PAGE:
Bernardus de Moor. He warned that we must be careful with this notion.
        What if our knowledge of God is ectypal? What then is the archetype of
        our knowledge? What is the original? Is the archetype in what God
        Himself thinks and knows? Or is it rather in what God has been pleased to
        reveal to us?
        To this hypothetical question, de Moor gives the answer: only the
        latter. We do not have a copy in our spirit (geest) of what God Himself
        has thought and now thinks, and from what He Himself knows, and from what
        the Spirit of God searches in the depths of God from eternity to eternity.
        We only have a “copy” or a “coin” from what God has been pleased to reveal
        to us.
        Now Schilder briefly turns to Abraham Kuyper. He says that it is
        really too bad that the this very meaningful remark of de Moor was not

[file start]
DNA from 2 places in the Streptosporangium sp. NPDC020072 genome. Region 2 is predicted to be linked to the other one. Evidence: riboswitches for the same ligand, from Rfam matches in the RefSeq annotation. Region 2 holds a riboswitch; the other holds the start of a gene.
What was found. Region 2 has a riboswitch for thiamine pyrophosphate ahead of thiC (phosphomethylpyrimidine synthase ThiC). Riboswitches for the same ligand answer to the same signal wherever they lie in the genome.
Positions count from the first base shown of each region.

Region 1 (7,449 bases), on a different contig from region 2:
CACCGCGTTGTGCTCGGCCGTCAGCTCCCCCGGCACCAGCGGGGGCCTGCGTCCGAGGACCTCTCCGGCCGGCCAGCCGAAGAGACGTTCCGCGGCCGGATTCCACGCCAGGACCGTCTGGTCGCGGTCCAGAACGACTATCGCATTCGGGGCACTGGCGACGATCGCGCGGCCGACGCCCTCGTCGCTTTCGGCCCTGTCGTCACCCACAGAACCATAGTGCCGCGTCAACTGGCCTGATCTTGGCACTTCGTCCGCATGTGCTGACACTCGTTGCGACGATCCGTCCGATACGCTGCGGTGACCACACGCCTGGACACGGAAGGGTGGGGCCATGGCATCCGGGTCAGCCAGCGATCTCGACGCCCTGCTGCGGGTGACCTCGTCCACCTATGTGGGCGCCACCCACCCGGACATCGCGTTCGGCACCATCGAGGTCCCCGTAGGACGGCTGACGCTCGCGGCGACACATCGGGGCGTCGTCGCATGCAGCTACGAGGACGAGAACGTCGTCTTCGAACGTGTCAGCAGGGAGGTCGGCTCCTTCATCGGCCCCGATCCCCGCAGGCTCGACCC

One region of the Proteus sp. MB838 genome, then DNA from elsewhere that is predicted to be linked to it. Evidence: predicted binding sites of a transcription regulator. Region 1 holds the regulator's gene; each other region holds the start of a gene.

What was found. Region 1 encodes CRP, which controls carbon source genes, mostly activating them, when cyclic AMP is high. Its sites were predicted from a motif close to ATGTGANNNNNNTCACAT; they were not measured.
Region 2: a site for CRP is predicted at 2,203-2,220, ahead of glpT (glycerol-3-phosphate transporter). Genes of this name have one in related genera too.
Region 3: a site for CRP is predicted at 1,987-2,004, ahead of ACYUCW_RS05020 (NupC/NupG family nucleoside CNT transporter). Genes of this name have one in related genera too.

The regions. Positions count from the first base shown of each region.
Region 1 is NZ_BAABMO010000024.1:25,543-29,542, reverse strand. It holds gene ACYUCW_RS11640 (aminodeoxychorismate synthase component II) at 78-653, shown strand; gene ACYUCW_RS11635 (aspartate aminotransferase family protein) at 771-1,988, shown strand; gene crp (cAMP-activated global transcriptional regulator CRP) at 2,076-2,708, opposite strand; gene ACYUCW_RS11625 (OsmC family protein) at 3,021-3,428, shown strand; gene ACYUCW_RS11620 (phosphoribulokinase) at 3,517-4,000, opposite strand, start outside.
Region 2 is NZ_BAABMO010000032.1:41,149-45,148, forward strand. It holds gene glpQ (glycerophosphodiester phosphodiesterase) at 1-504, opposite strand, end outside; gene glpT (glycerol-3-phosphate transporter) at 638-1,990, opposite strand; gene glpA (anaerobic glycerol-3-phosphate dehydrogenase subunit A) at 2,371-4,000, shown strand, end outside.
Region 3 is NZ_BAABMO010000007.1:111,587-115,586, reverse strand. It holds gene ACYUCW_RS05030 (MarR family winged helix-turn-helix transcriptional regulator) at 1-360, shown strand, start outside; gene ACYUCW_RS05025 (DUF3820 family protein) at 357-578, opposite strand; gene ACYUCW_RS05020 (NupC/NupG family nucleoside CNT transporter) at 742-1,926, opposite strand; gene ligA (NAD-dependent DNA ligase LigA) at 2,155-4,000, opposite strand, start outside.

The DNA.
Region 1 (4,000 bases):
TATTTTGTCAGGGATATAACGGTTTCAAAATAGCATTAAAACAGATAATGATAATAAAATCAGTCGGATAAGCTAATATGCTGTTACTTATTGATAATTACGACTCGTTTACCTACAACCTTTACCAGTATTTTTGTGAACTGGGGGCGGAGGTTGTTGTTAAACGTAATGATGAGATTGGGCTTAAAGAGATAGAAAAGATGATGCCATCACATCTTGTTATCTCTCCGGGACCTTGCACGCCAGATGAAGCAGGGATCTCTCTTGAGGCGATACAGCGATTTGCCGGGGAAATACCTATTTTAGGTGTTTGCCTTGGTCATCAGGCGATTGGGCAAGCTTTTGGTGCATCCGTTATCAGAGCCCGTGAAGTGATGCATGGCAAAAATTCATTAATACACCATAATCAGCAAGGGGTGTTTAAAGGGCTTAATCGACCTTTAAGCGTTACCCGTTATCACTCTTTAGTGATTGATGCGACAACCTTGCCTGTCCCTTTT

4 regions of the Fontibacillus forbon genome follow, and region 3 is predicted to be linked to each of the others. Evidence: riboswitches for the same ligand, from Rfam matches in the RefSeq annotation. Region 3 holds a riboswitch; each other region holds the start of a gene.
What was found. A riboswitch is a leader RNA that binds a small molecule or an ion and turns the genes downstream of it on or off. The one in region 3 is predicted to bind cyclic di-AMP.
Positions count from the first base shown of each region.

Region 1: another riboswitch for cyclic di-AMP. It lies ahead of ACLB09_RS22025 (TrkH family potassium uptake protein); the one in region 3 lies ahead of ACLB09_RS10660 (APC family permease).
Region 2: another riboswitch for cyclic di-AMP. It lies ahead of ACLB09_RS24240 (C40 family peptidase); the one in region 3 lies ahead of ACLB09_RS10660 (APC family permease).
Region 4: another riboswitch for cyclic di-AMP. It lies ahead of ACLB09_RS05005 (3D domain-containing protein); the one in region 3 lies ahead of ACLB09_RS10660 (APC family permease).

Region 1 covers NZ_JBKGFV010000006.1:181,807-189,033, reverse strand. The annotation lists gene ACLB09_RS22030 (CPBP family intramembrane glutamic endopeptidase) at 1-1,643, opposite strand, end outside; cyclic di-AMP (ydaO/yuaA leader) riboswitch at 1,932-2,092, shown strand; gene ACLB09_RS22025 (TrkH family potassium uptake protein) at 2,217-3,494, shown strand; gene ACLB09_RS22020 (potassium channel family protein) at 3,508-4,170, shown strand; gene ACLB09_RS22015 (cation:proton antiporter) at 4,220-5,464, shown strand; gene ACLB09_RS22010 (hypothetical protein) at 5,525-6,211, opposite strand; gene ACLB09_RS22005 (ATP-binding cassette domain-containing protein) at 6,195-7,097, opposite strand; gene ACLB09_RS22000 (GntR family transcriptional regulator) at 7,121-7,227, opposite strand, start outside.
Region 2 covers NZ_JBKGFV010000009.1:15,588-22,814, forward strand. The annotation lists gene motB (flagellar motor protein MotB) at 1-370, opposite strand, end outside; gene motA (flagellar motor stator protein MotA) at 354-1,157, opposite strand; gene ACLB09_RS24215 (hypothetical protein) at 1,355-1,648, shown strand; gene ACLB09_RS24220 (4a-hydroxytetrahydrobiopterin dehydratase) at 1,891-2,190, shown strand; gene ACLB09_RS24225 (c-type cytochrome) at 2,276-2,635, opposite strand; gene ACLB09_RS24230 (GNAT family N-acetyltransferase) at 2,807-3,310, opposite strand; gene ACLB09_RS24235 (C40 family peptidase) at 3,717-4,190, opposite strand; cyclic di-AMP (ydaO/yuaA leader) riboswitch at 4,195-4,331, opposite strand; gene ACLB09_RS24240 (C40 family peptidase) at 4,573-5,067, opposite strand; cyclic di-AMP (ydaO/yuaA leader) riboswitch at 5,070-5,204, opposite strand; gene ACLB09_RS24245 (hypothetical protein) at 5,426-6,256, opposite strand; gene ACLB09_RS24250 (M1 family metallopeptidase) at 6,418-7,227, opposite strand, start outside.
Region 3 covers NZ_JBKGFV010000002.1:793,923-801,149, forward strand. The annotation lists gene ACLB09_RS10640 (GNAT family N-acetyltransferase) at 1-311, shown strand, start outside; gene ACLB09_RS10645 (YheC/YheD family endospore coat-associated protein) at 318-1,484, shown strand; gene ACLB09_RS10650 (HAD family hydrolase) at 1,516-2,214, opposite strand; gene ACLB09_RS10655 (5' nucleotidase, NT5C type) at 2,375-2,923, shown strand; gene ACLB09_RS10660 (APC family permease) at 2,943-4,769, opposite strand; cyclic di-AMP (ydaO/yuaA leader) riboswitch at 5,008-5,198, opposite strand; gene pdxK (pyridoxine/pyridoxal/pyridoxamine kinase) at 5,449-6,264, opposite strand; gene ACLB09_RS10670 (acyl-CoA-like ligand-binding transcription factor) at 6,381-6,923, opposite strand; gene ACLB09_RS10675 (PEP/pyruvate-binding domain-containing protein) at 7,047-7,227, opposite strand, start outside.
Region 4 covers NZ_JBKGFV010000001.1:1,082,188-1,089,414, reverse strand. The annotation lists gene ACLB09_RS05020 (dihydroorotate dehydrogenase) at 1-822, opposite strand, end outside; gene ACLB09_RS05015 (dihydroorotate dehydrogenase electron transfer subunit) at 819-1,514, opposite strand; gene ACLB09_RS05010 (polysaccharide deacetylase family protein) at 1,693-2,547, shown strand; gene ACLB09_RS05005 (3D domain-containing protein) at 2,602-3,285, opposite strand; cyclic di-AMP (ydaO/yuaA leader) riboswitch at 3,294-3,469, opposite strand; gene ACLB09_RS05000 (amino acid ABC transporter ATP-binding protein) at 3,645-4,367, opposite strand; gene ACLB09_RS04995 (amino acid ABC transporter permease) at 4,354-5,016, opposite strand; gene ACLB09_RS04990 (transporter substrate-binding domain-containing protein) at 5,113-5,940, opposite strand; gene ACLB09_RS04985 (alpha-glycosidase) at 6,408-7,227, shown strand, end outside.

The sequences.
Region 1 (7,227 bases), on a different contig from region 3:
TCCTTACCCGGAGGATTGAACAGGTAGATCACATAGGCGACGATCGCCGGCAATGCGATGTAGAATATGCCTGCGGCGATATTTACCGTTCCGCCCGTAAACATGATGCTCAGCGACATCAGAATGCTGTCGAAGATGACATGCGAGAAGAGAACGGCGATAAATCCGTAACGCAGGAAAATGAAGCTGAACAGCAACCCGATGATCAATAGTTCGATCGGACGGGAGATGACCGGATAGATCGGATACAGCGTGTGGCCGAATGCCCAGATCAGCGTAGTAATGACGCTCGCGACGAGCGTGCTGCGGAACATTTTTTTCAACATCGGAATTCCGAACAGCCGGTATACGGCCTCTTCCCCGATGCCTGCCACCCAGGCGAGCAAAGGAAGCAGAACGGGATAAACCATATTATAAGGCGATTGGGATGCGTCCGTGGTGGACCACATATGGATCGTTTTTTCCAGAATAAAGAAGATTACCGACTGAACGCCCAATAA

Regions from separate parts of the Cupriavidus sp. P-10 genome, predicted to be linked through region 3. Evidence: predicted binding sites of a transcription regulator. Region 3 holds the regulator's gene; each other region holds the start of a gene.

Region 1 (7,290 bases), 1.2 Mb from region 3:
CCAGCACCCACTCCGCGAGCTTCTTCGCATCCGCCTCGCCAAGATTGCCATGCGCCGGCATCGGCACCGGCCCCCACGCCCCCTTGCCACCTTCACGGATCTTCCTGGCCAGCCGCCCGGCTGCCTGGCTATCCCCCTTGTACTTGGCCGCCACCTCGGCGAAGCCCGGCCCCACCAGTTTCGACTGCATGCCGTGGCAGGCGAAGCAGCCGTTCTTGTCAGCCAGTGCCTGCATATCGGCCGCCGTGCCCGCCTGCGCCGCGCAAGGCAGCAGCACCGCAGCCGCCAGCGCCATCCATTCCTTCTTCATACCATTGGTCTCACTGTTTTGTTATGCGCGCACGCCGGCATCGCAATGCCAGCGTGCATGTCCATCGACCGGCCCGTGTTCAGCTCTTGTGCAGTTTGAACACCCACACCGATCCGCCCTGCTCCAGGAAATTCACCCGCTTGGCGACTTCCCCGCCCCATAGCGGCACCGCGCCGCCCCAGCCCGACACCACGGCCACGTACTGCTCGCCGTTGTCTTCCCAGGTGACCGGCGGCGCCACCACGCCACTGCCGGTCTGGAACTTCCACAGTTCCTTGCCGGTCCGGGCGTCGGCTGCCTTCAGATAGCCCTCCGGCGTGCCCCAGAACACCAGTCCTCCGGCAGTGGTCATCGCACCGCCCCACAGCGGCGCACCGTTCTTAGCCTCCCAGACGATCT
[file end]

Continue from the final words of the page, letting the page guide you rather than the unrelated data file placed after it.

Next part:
met with the respect that it should have in Kuyper’s Encyclopedia of
        Sacred Theology (translated in English as: Principles of Sacred
        Theology). De Moor put his finger on the Achilles’ heel of the
        archetype-ectype scheme. De Moor’s comments show that with respect to the
        dependency of our knowledge or cognition, we need to have respect for the
        boundaries (KS is using here the concept of “metae”). On the one hand,
        boundaries lie between what God holds to Himself and on the other hand,
        what He is pleased to make known. Only God can move or change those
        boundaries. And God has done so, since there is progress in revelation.
        Two more additional arguments are brought in by Schilder: 1)